In sum it is a very clear and interesting video that I do strongly recommend not only to any student of Economics, but also to anyone interested in how money is created in our days.

You will find below the summary of the conversation as extracted by GoldMoney.

Juan Castañeda


GoldMoney’s James Turk interviews Prof. Pedro Schwartz who is the president of the Economic and Social Council of Madrid. They talk about bank regulation, the creation of money out of thin air and the beauty of the free market system.

They discuss how banks have expanded despite of government regulation which Schwartz in large attributes to the granted privilege of fractional reserve lending. Using this procedure a bank can create loans above the actual amount of deposits at hand and therefore create new money. This also leads to fragility in the banking system and to boom and bust cycles. Schwartz argues for a leaner and more effective regulation of financial markets as the current regulation has not worked in regards to the financial crisis.

They talk about the “tennis” between the Federal Reserve and the European Central Bank when it comes to the creating money out of thin air. Schwartz states that the ECB is disregarding the rules that were aimed to guard it from being influenced by political pressure. Despite the opposition of the German Bundesbank they are buying government bonds. This is equal to digital money printing and Schwartz scents that it is not being done for monetary policy, but for the stimulation of the economy which goes beyond the original remit of the bank.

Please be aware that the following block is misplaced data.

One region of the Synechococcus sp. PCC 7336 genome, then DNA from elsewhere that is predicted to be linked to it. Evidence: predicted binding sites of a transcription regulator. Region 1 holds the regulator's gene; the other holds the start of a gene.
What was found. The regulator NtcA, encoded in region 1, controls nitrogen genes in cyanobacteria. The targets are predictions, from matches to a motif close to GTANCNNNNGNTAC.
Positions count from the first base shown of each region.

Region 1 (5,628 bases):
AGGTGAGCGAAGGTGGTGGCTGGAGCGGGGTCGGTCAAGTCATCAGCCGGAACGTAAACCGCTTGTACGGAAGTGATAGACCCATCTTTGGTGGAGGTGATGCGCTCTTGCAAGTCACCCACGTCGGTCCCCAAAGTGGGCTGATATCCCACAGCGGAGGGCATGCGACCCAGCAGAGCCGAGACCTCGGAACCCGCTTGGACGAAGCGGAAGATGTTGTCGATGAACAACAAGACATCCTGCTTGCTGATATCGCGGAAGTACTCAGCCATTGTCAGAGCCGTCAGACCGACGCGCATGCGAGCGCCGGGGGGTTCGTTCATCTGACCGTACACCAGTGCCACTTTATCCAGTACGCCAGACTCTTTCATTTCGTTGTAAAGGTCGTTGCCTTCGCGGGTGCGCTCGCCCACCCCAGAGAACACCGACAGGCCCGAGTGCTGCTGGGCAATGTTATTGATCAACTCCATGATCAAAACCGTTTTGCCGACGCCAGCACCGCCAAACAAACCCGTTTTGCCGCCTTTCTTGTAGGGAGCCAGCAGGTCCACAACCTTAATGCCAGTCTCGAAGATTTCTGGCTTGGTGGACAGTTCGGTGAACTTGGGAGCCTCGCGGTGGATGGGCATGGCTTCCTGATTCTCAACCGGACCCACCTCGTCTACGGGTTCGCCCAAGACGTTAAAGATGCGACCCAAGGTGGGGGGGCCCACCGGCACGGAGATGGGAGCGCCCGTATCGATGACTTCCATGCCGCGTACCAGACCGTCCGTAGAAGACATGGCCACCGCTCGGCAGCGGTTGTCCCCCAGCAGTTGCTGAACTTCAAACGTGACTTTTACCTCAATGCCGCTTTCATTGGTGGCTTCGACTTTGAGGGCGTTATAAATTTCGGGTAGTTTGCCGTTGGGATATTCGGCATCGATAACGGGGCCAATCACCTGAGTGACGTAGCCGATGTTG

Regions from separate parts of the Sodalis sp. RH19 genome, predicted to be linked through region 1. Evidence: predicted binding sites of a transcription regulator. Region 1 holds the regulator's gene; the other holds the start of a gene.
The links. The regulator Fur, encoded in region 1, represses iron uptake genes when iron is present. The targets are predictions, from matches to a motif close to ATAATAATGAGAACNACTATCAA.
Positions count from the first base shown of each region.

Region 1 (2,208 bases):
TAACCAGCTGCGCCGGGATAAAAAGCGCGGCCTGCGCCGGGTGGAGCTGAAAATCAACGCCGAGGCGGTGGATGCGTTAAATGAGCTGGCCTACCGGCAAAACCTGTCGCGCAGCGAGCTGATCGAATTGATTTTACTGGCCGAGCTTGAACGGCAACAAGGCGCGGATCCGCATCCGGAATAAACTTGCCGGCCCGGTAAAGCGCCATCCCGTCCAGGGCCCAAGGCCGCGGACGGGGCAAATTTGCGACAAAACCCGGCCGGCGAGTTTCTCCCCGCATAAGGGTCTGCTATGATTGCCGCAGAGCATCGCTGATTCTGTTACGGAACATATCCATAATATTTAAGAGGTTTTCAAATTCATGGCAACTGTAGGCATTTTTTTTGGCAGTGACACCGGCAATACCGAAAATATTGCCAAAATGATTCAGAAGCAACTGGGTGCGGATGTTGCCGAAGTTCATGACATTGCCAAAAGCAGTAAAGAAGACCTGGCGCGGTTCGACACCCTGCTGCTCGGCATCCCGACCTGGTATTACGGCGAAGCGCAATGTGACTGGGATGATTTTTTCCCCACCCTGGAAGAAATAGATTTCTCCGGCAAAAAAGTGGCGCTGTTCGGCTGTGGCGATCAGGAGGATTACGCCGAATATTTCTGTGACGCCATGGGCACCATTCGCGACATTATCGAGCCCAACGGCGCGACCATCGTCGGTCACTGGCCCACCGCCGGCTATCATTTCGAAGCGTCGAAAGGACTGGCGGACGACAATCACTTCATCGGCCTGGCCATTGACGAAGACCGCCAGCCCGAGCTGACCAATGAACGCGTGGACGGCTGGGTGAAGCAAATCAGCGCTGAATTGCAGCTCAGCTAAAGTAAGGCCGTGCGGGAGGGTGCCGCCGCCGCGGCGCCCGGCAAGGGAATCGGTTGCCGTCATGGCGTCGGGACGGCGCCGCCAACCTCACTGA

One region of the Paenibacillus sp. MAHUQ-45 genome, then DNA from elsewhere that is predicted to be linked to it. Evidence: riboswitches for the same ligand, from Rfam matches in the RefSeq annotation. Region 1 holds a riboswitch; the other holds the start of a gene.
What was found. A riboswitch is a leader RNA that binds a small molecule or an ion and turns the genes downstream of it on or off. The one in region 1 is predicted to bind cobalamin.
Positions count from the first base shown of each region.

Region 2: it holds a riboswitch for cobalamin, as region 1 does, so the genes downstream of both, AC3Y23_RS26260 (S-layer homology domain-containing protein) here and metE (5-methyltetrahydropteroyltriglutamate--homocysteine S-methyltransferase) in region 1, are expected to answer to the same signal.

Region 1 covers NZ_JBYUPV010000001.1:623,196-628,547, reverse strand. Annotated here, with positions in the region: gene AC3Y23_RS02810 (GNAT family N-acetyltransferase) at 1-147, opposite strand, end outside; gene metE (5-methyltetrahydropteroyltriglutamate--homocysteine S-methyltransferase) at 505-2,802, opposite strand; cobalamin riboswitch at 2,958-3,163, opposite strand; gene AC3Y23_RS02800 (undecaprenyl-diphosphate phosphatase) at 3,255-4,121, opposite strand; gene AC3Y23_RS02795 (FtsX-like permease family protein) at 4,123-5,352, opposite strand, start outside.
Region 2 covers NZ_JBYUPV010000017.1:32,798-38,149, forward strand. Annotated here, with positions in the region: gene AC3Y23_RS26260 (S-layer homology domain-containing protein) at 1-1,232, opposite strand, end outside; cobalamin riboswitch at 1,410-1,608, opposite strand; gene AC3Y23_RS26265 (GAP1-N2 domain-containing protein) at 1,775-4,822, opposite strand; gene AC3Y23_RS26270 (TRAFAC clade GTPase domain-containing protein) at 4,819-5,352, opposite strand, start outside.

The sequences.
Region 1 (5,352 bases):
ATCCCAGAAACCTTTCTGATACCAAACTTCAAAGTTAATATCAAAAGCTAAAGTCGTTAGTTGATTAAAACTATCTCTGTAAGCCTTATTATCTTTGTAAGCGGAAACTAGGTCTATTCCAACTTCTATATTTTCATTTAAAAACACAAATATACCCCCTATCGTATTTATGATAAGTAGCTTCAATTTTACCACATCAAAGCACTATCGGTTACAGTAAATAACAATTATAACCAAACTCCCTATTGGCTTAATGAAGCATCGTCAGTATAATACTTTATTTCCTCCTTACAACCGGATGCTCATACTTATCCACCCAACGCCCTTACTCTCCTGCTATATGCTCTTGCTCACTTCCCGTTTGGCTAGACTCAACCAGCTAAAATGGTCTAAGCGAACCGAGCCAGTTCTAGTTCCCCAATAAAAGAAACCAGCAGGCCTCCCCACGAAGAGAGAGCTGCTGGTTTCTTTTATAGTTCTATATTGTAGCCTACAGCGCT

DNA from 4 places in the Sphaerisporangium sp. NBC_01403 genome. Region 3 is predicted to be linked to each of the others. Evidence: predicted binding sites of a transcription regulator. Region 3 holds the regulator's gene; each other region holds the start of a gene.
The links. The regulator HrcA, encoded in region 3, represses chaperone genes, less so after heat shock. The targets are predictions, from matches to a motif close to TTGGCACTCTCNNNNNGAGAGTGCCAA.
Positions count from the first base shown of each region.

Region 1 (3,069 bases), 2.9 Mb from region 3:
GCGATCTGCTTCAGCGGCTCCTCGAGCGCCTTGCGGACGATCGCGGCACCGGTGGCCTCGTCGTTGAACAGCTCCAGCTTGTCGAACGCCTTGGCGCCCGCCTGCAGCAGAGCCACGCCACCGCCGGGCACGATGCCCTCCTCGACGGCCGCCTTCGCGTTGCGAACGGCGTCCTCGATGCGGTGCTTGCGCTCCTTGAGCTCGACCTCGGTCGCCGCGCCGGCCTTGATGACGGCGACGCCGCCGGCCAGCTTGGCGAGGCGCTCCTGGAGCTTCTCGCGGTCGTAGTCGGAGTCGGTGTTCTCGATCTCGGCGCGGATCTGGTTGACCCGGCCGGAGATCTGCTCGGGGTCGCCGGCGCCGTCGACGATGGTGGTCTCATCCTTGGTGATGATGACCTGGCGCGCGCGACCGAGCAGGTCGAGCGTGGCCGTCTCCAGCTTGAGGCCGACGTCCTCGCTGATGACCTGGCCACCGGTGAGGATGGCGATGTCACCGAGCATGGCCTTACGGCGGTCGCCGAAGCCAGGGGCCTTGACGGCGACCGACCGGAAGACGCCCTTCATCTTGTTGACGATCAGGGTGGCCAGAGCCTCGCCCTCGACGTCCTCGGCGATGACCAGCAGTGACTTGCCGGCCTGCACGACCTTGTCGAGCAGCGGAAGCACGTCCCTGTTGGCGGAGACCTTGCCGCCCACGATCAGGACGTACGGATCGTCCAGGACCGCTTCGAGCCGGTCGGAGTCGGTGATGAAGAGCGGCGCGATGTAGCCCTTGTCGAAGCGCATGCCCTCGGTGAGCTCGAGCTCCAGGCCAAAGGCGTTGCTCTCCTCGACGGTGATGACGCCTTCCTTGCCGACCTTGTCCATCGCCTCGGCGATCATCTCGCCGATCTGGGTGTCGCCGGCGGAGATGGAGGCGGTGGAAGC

However despite the injections of new liquidity by the ECB Europe is still in recession, because interbank lending has dried up. That means that banks are parking much of the liquidity back at the ECB. The big question will be what will happen to inflation once the economy starts to pick up again and those funds find their way into the real economy. Schwartz also questions whether it is a productive business when banks can make a profit by borrowing money from the ECB at 1% interest and then turning around to buy government bond which yield 5% or 6%.

A serious inflationary disaster will only be prevented if governments will succeed in reducing their deficits and stop selling bonds. Schwartz states that cutting government spending is the only viable solution to the problem. To accomplish this there has to be a change in social mentality so that people recognise that nothing is free and that the government sector has to shrink. In the end the market is the most efficient mechanism of allocating resources according to the wants and needs of people.

This video was recorded on 14 September 2012 in Madrid.


(Summary from: http://www.goldmoney.com/video/pedro-schwartz-on-the-creation-of-money-out-of-thin-air.html)